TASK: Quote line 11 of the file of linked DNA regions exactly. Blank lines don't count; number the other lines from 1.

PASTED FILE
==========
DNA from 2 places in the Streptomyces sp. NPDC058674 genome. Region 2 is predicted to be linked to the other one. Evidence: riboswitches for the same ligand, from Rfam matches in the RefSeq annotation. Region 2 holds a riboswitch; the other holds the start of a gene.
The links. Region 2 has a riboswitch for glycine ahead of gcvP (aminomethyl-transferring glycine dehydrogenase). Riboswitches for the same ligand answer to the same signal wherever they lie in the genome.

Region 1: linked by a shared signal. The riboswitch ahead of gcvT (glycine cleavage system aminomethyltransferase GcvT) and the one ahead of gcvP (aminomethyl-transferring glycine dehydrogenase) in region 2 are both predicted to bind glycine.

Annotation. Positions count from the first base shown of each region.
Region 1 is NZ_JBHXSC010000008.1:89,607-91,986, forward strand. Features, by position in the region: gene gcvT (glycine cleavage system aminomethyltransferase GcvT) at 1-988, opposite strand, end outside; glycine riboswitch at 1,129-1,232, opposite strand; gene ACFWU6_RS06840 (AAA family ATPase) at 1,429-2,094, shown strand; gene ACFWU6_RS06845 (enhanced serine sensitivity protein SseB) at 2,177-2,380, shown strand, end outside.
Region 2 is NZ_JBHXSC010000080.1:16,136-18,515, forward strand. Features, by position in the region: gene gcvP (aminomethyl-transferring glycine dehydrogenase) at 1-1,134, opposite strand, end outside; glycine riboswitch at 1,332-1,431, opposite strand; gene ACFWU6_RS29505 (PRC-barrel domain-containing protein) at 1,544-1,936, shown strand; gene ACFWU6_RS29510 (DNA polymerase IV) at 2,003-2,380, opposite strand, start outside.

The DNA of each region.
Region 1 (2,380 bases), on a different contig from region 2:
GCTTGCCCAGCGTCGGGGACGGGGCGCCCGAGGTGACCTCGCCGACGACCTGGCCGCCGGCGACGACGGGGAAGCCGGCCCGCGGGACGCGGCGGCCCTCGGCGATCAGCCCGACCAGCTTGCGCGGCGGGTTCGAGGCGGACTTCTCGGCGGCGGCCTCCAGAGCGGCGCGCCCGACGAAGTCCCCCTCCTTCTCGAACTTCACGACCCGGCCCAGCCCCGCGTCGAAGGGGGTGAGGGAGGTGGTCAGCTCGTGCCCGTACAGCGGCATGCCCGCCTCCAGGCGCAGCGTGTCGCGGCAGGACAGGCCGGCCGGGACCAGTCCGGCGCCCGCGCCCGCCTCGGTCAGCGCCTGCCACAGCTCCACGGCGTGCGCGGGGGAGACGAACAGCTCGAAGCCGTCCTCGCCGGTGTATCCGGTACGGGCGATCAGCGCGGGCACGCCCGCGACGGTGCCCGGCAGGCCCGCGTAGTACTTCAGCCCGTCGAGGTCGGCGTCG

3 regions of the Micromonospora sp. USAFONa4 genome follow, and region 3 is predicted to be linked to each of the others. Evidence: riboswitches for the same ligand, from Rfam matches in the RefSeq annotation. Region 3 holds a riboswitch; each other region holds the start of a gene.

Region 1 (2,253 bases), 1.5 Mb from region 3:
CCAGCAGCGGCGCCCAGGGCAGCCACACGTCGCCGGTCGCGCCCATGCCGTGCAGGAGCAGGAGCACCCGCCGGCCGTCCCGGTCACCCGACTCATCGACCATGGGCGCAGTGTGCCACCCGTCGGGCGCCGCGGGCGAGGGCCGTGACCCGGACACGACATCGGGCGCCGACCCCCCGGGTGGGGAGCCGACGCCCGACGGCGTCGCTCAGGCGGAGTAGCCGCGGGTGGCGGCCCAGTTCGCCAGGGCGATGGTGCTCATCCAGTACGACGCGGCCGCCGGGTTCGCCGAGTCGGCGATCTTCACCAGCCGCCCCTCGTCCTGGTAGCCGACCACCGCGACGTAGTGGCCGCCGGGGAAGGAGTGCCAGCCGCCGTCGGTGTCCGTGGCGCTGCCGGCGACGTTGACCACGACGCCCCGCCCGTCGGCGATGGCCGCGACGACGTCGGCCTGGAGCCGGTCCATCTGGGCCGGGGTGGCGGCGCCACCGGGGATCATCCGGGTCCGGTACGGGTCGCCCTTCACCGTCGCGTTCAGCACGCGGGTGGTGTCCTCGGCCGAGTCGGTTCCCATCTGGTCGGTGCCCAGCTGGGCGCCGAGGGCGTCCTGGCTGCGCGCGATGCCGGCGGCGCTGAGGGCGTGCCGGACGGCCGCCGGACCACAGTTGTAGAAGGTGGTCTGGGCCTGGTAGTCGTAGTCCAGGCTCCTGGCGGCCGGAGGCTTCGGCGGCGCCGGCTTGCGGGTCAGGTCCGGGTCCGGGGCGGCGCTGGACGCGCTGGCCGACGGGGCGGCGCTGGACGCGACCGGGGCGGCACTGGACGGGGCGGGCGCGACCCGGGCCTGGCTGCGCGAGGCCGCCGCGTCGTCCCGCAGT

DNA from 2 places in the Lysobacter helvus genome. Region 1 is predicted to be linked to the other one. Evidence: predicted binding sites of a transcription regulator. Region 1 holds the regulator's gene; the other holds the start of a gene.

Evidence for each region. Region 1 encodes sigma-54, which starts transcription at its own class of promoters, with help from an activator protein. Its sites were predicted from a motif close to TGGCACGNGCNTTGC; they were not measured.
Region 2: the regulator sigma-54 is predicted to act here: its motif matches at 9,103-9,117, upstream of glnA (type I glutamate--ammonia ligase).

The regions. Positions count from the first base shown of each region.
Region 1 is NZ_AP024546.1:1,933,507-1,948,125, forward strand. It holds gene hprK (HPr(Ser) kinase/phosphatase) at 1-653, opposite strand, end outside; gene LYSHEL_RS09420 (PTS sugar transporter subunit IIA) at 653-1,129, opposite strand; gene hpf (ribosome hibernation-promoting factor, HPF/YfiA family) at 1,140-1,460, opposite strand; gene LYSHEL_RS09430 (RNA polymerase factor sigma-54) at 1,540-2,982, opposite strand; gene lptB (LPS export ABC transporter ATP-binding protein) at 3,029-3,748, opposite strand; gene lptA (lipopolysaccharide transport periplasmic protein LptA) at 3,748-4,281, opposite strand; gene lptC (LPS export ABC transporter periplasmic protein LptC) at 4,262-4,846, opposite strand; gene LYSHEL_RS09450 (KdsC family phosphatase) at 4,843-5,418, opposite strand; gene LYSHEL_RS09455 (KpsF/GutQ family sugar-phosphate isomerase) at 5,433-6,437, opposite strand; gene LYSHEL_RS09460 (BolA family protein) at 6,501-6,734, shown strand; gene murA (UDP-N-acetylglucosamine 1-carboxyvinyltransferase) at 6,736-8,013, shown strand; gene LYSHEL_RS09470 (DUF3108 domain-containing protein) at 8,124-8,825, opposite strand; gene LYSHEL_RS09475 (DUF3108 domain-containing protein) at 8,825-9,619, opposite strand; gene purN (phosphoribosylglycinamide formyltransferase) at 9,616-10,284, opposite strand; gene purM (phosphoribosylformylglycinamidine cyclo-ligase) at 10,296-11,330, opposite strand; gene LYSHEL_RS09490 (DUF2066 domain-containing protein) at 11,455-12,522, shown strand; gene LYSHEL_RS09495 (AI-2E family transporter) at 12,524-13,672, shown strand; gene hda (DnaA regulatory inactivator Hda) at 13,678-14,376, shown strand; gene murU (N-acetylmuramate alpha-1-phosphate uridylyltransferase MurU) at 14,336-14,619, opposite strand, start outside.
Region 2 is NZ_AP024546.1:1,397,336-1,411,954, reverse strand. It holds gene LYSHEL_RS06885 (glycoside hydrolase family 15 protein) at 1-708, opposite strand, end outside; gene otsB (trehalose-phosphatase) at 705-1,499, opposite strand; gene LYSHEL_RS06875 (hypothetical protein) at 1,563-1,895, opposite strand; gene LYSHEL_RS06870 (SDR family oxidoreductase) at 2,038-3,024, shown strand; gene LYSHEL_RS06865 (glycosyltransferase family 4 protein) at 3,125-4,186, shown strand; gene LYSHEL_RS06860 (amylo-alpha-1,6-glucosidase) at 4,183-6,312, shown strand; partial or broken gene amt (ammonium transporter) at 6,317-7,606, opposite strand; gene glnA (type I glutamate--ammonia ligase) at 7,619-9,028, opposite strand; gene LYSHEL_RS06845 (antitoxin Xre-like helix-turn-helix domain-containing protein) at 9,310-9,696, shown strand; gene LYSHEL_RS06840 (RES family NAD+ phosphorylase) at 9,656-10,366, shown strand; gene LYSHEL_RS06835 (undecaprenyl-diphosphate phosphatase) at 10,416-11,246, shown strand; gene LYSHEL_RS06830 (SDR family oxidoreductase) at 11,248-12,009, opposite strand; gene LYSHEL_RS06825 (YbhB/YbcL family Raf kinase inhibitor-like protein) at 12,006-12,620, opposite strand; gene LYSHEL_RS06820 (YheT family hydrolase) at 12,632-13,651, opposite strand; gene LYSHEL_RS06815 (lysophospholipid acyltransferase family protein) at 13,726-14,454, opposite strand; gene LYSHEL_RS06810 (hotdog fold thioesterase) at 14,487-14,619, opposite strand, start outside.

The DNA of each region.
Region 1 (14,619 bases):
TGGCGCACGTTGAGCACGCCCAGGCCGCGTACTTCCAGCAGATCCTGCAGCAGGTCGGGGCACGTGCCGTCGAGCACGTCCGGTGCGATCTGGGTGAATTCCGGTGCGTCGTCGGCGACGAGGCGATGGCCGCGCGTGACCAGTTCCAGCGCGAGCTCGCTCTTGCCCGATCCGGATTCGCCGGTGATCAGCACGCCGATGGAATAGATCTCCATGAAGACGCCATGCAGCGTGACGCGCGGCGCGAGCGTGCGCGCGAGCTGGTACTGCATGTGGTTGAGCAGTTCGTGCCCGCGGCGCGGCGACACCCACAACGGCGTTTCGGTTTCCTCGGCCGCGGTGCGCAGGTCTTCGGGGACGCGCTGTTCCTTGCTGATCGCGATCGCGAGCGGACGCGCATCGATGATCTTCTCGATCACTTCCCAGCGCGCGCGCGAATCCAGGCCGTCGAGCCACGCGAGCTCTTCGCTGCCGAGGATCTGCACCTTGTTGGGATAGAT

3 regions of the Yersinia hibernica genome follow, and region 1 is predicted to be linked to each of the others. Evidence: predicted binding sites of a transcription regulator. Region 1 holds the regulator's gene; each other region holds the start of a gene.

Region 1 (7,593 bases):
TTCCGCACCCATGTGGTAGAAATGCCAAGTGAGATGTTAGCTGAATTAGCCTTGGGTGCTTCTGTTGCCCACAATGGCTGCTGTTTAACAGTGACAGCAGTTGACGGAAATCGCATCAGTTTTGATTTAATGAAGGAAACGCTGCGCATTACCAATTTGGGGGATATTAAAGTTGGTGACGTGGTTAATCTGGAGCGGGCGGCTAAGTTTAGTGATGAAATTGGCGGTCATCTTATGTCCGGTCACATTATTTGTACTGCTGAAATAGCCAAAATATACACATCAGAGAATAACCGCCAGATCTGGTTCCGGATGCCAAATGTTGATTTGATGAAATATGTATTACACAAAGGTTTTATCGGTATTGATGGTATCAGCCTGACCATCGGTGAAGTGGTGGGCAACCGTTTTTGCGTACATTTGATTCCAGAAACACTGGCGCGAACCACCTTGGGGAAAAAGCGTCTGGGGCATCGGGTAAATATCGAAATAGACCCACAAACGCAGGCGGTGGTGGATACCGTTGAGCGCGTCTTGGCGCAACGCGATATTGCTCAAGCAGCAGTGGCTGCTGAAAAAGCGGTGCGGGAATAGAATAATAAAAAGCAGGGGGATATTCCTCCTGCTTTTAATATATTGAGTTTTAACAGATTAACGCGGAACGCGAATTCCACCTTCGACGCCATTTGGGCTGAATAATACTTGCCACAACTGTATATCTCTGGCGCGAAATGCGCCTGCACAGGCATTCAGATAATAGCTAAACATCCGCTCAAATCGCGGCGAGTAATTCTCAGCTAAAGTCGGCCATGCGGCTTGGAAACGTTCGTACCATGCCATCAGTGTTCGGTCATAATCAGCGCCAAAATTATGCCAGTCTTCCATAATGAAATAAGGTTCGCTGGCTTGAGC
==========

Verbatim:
Region 1 (2,253 bases), 1.5 Mb from region 3: